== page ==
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‘It hasn’t sunk in yet’: Liberals react to majority win

Few people were more surprised than Canada’s Liberals as broadcasters declared a majority victory for the party.

“We knew we were going to win, but I didn’t expect what happened,” said Mahmud Shafial.

“I’m proud. I’m happy,” he said.

The 53 year-old party supporter immigrated from Bangladesh in 1983. Since then, he said, the Liberals have done a lot of good things for immigrants.

“I knew Justin Trudeau’s father, too. He was an amazing man. Hopefully his son will be the same way.”

In his victory speech in front of crowds of young volunteers, Trudeau affirmed his support for a diverse Canada – an implicit rebuke to what he’d called the Conservatives’ “divisive” focus on the niqab and “barbaric” cultural practices.

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“We know in our bones that Canada was built by people from all corners of the world, who worship every faith, who belong to every culture, who speak every language,” he told the crowd.

“I’ve always known this. Canadians know it too. If not, I might have spoken earlier this evening and have given a very different speech.”

Young people at Trudeau’s rally said the election was historic – and in some ways it was. The 184 seats that the Liberals received by early Tuesday morning are more than the party has managed to win since the Chretien years, though the addition of 30 new ridings certainly helped.

After the party swept the Atlantic region, a Trudeau victory was announced early in the evening, less than half an hour after polls closed in central Canada.

Liberal headquarters was filled with young volunteers who cheered loudly as Liberal victories were announced in ridings across Canada.

“We didn’t expect that it would be that fast but we’re very happy,” said party volunteer Winston Chan, who said that it marked a “generational change.”

“I think it’s a historic moment,” he said.

READ MORE: Real-time election results

Ali Zia agreed. The 27 year-old volunteered on Rachel Bendayan’s campaign against NDP leader Tom Mulcair in Outremont.

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“Harper’s been in government since before I could vote. So this is the first time with a new PM, new government,” he said. “We’ve only known one government for so many years, for almost a decade. So for us, it’s a change, it’s a government change.”

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Liberal supporters embrace as a majority is declared on election night. Leslie Young / Global News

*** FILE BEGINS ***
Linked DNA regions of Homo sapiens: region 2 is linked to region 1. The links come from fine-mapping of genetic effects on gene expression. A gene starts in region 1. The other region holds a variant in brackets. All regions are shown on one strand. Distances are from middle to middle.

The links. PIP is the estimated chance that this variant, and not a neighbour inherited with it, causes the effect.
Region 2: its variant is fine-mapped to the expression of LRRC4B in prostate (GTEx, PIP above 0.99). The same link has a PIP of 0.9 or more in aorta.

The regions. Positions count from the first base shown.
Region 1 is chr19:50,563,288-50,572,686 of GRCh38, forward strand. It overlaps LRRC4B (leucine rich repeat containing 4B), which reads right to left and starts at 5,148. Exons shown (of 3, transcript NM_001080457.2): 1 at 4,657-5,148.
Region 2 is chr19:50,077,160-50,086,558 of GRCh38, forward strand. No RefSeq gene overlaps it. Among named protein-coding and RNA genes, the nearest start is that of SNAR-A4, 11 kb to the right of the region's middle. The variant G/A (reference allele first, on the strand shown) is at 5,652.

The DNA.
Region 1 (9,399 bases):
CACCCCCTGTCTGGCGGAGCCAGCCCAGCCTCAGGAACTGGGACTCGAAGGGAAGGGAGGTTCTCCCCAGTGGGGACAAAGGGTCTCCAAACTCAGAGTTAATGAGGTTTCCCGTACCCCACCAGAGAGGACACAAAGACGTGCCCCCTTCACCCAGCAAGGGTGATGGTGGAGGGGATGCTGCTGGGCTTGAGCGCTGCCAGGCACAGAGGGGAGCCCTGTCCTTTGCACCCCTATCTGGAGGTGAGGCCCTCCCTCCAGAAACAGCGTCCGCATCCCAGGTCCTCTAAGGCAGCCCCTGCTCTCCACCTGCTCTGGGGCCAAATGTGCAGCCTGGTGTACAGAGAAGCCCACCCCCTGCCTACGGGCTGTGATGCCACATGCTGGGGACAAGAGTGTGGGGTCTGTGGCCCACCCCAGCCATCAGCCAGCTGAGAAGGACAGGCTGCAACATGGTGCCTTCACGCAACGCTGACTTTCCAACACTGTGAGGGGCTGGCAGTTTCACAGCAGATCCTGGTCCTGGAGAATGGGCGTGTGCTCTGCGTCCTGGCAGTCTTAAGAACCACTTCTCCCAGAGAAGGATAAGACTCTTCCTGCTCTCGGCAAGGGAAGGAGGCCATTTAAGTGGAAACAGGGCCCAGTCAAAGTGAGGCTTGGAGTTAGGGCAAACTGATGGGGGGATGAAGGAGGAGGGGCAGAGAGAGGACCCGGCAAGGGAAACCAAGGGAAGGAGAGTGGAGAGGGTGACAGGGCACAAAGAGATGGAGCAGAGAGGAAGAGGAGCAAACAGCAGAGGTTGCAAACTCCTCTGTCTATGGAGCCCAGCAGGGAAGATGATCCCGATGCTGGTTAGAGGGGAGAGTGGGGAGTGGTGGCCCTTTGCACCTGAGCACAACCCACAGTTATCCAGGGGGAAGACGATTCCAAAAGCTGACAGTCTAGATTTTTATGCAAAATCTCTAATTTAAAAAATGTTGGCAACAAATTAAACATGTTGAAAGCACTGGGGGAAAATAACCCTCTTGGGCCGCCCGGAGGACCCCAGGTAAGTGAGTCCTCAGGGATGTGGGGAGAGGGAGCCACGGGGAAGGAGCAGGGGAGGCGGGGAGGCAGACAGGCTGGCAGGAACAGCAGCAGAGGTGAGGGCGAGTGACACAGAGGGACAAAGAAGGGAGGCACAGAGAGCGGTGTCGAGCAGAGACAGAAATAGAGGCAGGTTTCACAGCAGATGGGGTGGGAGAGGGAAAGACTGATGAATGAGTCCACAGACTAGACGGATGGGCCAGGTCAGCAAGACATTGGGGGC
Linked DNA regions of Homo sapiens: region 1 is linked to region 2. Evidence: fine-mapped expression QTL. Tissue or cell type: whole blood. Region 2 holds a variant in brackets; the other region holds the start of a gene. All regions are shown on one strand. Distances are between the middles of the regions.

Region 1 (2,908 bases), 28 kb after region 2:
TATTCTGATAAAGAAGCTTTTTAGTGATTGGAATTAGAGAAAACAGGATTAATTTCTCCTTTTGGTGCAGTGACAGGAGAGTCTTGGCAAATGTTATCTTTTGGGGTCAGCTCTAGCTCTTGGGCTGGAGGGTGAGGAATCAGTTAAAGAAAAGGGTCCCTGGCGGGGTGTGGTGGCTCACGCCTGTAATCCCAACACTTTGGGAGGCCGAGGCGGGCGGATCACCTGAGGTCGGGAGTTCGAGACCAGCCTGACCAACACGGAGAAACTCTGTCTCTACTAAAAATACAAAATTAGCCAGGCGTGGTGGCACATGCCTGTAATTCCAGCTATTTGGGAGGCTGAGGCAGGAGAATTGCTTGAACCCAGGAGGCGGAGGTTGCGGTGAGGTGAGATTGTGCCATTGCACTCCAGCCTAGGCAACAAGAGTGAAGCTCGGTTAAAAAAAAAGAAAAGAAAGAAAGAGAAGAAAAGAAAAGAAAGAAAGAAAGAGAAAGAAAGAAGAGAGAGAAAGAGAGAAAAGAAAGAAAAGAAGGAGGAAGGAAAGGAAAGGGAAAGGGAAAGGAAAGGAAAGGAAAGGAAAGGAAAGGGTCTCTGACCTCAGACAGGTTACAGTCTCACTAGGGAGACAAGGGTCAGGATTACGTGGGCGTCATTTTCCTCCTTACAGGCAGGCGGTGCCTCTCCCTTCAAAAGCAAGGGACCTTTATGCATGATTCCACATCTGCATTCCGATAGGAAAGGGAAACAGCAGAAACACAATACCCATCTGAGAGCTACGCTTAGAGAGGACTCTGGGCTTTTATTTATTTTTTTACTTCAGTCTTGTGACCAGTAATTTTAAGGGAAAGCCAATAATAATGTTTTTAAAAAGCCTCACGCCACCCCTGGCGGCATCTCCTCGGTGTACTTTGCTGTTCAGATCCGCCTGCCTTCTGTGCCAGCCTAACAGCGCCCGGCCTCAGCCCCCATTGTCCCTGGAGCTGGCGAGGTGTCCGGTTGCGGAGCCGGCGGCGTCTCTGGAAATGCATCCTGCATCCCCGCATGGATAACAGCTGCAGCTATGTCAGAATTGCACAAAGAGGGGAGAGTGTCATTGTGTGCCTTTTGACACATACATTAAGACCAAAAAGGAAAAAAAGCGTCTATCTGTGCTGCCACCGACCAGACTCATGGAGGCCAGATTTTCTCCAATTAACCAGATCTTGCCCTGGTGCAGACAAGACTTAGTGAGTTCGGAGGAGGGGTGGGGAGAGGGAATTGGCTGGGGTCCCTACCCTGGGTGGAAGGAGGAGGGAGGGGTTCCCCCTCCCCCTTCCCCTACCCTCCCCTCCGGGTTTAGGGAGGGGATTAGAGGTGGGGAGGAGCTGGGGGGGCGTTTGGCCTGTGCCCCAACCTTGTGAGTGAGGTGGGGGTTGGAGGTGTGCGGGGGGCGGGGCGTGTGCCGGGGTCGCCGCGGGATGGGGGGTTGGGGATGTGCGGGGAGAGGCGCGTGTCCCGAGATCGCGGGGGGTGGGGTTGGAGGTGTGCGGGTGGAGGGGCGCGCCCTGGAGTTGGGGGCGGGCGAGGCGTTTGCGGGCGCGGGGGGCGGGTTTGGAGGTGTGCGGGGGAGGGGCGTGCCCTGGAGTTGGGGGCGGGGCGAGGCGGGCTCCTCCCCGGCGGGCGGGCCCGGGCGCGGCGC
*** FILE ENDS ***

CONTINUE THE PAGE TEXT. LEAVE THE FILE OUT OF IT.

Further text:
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Liberal volunteers Ali Zia and Stephanie Bernier at Liberal headquarters on election night. Leslie Young / Global News
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Liberal supporters snapping pictures at party headquarters. Leslie Young / Global News
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Liberal supporter Lesley Reade at Justin Trudeau's headquarters on election night 2015. Leslie Young / Global News

“Honestly, I just wanted Harper gone,” said 37-year-old supporter Lesley Reade. “I was feeling like anything is possible.”

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The Liberals, in early results, appear to have won a majority government. They swept Atlantic Canada, and are leading in most of the vote-rich Greater Toronto Area.

Trudeau went into the election an underdog with far less political experience than his two major rivals. He entered formal politics in 2008, defeating a Bloc Quebecois incumbent in the riding of Papineau to win a seat in Parliament. He became Liberal leader in April 2013.

But in many ways, Trudeau has been politically involved his whole life.

He was born while his father Pierre Trudeau was Prime Minister and he spent the first 13 years of his life at 24 Sussex Drive – with a brief interlude at Stornoway during the Joe Clark years.

Upon leaving politics for good in 1984, the elder Trudeau took his three sons to live in Montreal. Justin Trudeau attended school in Montreal and eventually obtained a literature degree from McGill University and an education degree from the University of British Columbia. He taught French and math in Vancouver after graduation.

Justin returned to the public eye when his father died in 2000, delivering a memorable and emotional eulogy at the state funeral, broadcast nationwide.

After his father’s death Trudeau became more involved with the Liberal party – chairing various party functions and task forces, culminating in his run for office and later, party leadership.

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That famous last name may have helped kickstart his political career, but it also provided an easy avenue for criticism.

Since becoming leader, Trudeau has faced incessant attacks from his political rivals – most famously, the series of “Just Not Ready” ads from the Conservatives, which painted him as a gaffe-prone pretty boy, and another ad that showed him taking off his shirt at a charity fundraiser, set to circus music, with his name in sparkly fonts, saying he was “in over his head”. More seriously, he was later derided for voting for a terror bill he didn’t support. But Trudeau’s profile rose throughout the campaign, aided by generally strong performances at leaders’ debates, overriding lingering criticisms that he lacked substance.

Trudeau’s wife Sophie Grégoire-Trudeau, a former television broadcaster, was a prominent fixture on the campaign trail. The couple has three young children: Xavier (8), Ella-Grace (6) and Hadrien (1).

Follow Global News’ live election coverage here.

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